Wednesday, May 6, 2009

So it's Wednesday already and I'm just now getting to posting about the weekend!

On Friday, the ever-active women of Thisisnotashop Gallery were putting on the first ever Fluxus event, conducted by American artist Larry Miller. Held in the Banquet Hall above Cultivate, the description of the event was as follows:

"Arranged & conducted by Larry Miller, a 15 strong team of Dublin based performers will present a series of original Fluxus Scores, including event scores by George Maciunas, Yoko Ono, Nam June Paik, Robert Watts, George Brecht and others. This performance promises unexpected melodies from such instruments as water, balloons, paper, bubbles, combs..."

This didn't really give much indication of the evening's nuances, however, especially if the names don't mean anything to you. This photo was taken by Karl Burke of the space and the performers. (I really kind of hate it when people don't allow you to link to photos, but there are some nice photos you can view at least if you take the extra step of clicking.)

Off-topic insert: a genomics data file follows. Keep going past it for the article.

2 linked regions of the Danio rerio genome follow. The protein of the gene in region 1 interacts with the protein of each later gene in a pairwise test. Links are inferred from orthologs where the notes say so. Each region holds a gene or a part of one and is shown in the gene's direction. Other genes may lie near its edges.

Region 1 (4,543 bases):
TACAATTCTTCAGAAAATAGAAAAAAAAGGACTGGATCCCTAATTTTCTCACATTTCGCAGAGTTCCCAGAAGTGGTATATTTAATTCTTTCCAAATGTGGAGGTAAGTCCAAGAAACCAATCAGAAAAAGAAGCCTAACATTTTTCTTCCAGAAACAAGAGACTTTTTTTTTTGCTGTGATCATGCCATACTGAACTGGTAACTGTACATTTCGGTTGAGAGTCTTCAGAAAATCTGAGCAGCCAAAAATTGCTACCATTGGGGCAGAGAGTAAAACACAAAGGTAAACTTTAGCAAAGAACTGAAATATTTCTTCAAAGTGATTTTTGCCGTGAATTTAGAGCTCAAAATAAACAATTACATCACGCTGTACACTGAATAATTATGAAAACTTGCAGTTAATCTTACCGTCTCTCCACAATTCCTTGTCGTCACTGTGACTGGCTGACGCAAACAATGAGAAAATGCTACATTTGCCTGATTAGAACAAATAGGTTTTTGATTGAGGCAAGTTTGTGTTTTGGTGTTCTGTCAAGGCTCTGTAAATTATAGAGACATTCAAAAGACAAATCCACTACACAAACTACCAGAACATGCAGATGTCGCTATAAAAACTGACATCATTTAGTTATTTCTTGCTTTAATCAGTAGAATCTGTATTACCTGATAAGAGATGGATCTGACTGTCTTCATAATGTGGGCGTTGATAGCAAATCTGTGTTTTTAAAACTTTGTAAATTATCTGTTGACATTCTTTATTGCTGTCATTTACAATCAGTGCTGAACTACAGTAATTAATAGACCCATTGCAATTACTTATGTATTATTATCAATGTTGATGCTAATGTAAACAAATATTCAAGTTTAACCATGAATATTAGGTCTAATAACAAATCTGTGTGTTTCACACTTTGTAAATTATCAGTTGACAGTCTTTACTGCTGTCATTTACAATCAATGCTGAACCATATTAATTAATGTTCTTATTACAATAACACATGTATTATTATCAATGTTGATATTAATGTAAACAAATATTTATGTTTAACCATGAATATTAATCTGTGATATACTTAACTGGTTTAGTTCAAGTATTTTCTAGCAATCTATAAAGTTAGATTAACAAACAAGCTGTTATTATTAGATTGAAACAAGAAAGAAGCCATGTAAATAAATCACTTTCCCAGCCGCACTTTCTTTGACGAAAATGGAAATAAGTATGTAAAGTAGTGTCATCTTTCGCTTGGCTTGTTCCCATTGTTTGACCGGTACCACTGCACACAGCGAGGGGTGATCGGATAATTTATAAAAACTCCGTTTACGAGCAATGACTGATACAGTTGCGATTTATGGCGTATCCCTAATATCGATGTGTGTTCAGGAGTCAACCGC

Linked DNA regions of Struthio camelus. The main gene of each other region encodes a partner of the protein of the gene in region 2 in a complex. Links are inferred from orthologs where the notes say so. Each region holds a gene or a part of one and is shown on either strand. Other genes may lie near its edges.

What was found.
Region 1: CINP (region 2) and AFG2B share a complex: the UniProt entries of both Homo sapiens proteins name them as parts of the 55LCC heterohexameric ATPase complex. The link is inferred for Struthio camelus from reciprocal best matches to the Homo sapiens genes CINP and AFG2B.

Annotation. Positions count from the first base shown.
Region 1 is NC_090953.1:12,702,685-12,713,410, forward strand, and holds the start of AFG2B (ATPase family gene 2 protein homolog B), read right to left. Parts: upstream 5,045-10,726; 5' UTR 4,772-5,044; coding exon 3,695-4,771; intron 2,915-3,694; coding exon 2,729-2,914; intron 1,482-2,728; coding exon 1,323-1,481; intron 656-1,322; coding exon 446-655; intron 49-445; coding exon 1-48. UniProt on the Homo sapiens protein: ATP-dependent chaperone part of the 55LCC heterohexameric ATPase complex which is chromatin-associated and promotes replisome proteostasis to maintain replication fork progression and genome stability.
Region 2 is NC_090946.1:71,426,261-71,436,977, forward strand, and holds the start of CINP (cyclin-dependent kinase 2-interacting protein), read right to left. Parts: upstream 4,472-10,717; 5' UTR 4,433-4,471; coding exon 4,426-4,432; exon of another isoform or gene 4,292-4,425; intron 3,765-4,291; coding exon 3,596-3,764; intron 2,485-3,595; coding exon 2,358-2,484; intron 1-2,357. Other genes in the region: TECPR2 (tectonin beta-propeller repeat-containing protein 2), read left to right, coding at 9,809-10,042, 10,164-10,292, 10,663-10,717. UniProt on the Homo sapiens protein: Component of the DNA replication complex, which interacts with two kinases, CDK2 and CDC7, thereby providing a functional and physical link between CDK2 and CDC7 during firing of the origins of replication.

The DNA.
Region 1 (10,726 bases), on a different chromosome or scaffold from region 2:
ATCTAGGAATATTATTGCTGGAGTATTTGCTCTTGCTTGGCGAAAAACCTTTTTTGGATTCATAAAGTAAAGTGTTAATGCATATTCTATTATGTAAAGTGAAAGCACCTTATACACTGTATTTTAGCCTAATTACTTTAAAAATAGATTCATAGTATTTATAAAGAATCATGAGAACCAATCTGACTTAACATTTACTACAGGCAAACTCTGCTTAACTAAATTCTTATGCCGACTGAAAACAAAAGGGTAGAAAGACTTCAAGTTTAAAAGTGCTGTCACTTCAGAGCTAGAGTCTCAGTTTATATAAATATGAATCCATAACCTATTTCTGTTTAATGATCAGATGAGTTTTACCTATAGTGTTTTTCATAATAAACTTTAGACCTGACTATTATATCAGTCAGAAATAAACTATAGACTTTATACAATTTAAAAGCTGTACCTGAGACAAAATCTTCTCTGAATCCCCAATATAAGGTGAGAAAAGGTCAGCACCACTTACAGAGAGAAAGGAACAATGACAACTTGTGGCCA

When you first walked in, you saw people walking around with signs strapped to them that said "Look at me," a piece from 1964 by Ben Vautier. Then, as part of the "Fluxcard Event" by Willem de Ridder, some people were handed cards with directions on them, for example to shake hands with the person next to you and give them the card, or to ask as many people as possible to read your card. It made you feel sort of uncomfortable, sort of the way I used to dread the part of mass where you knew you were going to have to shake hands with everyone around you in mass and say "peace be with you," but it warmed the audience up, much like the "peace-be-with-you" handshake. (Did you ever notice that more people sang the hymn right after that handshake than any other song in the service?)